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Concacaf Champions League semifinal an opportunity for Union fans to connect with Club América fanbase

Club América has had fans in Philadelphia longer than the Union has been a team; their first meeting in the two-leg semifinal can be a chance to build mutual appreciation

Club America and Atlas FC friendly soccer match Photo by Ray Chavez/MediaNews Group/The Mercury News via Getty Images

Eighty-four years before then Senator Joe Biden and Walter Bahr helped kick off the first ever Philadelphia Union match at Lincoln Financial Field, Rafael Garza Gutiérrez and Germán Núñez Cortina decided to take the best players from two college teams in Mexico City and combine them into one. In October of 1916, Pedro “Cheto” Quintanilla came up with the name “América” for the club and designed the logo: a blue silhouette of the North and South American continents on a yellow ball with the red letters “C” and “A” on either side of the silhouette.

Since that moment, there have been fans of Club América. Originally a local club, the team became a national and then an international institution. They’ve played teams from every continent with a team except Australia, and fans can be found literally everywhere. It’s not an exaggeration to say that Club América fans pre-date the Philadelphia Union, the Sons of Ben, and Major League Soccer.

Club América has also played right here in the Philadelphia area. In 2017 as part of their Tour Águila, they played Puebla at Subaru Park, then Talen Energy Stadium. Fans were treated to seeing Miguel Herrera managing current Real Betis players Guido Rodríguez and a then 17-year-old unknown named Diego Lainez right here. América’s fans were here too. I spoke with them, some of whom were locals and some who had traveled across the country to see their beloved team.

I guarantee you most of these folks will be back when the Union host América in September in the second leg of the Concacaf Champions League semifinal round. América’s fans will also come from all corners of the United States and possibly abroad as well. And there will be fans of other teams as well. For some Mexicans and Mexican-Americans, seeing a Mexican soccer team is as much a cultural experience as it is a sporting one.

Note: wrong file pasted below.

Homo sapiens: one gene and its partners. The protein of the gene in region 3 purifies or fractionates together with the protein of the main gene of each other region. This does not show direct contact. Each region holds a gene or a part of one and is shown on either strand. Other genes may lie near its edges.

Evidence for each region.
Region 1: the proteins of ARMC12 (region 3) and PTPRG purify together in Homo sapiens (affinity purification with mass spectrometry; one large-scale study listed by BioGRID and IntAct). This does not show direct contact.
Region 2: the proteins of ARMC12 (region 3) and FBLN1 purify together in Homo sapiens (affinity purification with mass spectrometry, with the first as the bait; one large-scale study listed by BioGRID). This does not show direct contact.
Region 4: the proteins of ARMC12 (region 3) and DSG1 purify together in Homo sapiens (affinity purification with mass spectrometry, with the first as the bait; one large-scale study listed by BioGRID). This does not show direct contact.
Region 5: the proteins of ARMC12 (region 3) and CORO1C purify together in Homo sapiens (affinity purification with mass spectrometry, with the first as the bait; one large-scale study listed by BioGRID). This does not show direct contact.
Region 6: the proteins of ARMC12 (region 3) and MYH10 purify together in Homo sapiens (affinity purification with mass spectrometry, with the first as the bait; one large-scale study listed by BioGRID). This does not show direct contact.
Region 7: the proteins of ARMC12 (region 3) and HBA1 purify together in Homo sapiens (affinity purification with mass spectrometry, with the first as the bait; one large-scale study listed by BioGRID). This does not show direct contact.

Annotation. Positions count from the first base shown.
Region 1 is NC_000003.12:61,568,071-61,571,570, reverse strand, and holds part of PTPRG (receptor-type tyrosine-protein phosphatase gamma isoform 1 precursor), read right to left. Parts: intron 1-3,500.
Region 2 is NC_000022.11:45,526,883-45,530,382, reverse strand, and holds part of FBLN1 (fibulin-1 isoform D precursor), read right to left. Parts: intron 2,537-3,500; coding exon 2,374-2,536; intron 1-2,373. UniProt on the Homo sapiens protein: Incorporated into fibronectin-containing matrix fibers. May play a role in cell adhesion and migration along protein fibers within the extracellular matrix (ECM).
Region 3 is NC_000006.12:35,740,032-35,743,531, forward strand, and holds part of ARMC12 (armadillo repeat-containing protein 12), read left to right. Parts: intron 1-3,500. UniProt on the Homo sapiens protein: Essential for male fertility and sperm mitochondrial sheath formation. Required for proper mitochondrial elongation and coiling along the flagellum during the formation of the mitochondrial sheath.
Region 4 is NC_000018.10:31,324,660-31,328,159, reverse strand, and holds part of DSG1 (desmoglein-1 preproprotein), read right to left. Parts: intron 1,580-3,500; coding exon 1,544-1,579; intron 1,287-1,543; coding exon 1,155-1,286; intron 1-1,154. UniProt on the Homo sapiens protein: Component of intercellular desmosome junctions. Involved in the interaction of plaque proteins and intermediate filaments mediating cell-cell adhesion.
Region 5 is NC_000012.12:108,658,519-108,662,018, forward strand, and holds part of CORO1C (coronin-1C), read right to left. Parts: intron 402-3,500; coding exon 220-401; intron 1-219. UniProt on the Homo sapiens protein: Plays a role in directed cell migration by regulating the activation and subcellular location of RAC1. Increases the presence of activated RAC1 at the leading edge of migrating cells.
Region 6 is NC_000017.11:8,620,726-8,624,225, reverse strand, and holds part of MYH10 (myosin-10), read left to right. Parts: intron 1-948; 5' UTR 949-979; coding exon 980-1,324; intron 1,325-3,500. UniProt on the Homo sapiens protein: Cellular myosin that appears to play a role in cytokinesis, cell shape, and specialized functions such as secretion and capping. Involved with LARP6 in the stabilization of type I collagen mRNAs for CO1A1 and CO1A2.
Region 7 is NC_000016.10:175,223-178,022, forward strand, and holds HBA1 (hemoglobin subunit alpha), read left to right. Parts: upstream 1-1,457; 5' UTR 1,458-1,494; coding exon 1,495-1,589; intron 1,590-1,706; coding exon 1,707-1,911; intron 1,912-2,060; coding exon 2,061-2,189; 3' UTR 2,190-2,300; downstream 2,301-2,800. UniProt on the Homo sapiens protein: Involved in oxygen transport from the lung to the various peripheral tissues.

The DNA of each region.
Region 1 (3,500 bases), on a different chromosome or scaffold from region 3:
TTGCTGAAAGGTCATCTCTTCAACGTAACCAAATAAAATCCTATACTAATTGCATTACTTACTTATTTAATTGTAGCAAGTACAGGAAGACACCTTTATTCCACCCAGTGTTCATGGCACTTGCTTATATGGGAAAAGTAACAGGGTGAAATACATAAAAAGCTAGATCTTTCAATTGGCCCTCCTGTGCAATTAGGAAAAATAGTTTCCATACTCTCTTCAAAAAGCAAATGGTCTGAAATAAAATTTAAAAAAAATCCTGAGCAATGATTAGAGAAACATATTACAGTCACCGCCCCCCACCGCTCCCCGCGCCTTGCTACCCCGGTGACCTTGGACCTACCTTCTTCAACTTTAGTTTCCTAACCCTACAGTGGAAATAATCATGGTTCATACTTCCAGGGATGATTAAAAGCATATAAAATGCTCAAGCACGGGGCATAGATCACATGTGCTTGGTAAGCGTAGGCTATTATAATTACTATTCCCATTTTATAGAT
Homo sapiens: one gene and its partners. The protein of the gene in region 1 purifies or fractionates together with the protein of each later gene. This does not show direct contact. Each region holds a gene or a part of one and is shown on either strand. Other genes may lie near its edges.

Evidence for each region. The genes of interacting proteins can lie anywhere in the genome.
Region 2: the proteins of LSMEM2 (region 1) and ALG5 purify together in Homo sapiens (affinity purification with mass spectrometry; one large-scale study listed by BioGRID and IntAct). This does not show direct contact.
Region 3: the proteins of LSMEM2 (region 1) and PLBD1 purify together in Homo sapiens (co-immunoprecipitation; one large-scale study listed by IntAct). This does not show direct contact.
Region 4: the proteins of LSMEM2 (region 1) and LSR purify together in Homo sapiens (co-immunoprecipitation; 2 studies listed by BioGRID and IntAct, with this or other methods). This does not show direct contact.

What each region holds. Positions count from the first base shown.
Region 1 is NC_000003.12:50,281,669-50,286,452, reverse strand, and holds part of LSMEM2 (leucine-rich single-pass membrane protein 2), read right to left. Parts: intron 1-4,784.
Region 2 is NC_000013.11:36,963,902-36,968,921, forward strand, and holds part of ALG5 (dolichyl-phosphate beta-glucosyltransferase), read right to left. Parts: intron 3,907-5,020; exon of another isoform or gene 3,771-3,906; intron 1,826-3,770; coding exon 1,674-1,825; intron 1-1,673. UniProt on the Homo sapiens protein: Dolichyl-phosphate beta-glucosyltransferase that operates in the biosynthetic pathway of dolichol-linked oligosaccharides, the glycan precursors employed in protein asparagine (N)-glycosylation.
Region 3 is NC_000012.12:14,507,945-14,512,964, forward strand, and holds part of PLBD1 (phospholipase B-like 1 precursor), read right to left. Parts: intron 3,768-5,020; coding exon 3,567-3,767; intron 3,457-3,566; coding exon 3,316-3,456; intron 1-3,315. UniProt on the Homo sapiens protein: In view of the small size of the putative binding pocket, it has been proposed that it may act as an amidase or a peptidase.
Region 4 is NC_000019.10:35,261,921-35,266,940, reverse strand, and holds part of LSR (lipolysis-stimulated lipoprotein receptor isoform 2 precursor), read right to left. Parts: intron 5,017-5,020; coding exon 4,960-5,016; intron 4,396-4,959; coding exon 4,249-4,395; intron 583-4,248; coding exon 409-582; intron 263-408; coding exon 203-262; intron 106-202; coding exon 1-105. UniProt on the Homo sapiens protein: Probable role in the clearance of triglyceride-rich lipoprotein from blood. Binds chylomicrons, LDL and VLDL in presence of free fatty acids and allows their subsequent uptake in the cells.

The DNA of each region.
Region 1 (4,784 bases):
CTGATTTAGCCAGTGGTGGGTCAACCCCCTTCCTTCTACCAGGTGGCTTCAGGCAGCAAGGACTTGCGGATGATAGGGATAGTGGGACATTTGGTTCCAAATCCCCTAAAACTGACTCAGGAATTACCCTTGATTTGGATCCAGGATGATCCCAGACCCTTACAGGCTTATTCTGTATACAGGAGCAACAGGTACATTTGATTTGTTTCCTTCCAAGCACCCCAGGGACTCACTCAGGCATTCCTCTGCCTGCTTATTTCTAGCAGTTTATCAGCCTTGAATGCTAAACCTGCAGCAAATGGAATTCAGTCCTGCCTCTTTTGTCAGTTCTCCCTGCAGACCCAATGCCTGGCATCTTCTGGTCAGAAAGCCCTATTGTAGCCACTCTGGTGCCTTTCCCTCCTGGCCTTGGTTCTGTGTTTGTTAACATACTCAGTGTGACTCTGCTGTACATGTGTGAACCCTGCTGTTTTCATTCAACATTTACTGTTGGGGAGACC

I think back to the interview I did with Astrid Silva, a fan of Santos Laguna who lives in Nevada and is an advocate for the rights of undocumented persons in the United States. She goes to Santos games in the United States when she can because she can’t go and see her team play a game in their home stadium. Think about that. What if you lived elsewhere and through no fault of your own couldn’t come to Philadelphia to see the Union play a game?

Ahead of this match, I want to invite you to do something: read this article written by Nancy Flores-Sánchez, a Portland Timbers fan and member of the Timbers Army.

It’s a powerful read. In it, Flores-Sánchez talks about some of the abuse that Club América fans were subject to before, during, and after the match. About people being forced to choose between Club América and the Timbers. About the “bags of pee” trope that’s pulled out every time a Mexican club sets foot on US soil or plays a team from the US. It’s as misguided as the “Eagles fans threw snowballs at Santa” trope, only with an added dash of racism.

Learn from Portland’s mistakes.

It doesn’t have to be that way here. We can talk our trash without devolving into nationalism or racism. We can want our team to win while understanding it’s quite possible we won’t face them again in competitive play for a generation. We can welcome these fans to the stadium, and then after the game invite them to tailgate in the parking lot and perhaps more importantly, to come back another time. Just as most of you reading this have a favorite team in another country, why not encourage these América fans to become Union fans?